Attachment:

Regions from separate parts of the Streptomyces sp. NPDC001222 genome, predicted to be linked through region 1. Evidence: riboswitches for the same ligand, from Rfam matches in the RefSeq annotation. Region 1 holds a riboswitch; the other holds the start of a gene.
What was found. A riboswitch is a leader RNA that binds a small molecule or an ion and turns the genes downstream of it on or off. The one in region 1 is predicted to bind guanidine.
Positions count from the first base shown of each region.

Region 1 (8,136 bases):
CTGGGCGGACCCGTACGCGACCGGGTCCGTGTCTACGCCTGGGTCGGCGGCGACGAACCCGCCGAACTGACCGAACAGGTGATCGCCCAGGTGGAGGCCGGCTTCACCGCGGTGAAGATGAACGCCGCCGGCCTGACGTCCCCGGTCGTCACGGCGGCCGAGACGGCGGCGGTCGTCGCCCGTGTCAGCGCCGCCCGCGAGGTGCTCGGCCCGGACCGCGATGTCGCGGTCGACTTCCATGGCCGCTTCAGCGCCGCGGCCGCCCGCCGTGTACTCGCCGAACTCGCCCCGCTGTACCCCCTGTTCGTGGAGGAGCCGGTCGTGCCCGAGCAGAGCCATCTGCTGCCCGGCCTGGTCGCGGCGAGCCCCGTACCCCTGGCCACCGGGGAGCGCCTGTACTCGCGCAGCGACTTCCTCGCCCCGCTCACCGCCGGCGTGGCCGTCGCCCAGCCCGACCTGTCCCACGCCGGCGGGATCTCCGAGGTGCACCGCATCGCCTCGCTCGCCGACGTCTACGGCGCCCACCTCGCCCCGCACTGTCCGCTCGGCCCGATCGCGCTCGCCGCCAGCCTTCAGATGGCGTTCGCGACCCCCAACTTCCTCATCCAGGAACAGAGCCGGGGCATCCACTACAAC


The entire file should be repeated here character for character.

Regions from separate parts of the Streptomyces sp. NPDC001222 genome, predicted to be linked through region 1. Evidence: riboswitches for the same ligand, from Rfam matches in the RefSeq annotation. Region 1 holds a riboswitch; the other holds the start of a gene.
What was found. A riboswitch is a leader RNA that binds a small molecule or an ion and turns the genes downstream of it on or off. The one in region 1 is predicted to bind guanidine.
Positions count from the first base shown of each region.

Region 1 (8,136 bases):
CTGGGCGGACCCGTACGCGACCGGGTCCGTGTCTACGCCTGGGTCGGCGGCGACGAACCCGCCGAACTGACCGAACAGGTGATCGCCCAGGTGGAGGCCGGCTTCACCGCGGTGAAGATGAACGCCGCCGGCCTGACGTCCCCGGTCGTCACGGCGGCCGAGACGGCGGCGGTCGTCGCCCGTGTCAGCGCCGCCCGCGAGGTGCTCGGCCCGGACCGCGATGTCGCGGTCGACTTCCATGGCCGCTTCAGCGCCGCGGCCGCCCGCCGTGTACTCGCCGAACTCGCCCCGCTGTACCCCCTGTTCGTGGAGGAGCCGGTCGTGCCCGAGCAGAGCCATCTGCTGCCCGGCCTGGTCGCGGCGAGCCCCGTACCCCTGGCCACCGGGGAGCGCCTGTACTCGCGCAGCGACTTCCTCGCCCCGCTCACCGCCGGCGTGGCCGTCGCCCAGCCCGACCTGTCCCACGCCGGCGGGATCTCCGAGGTGCACCGCATCGCCTCGCTCGCCGACGTCTACGGCGCCCACCTCGCCCCGCACTGTCCGCTCGGCCCGATCGCGCTCGCCGCCAGCCTTCAGATGGCGTTCGCGACCCCCAACTTCCTCATCCAGGAACAGAGCCGGGGCATCCACTACAAC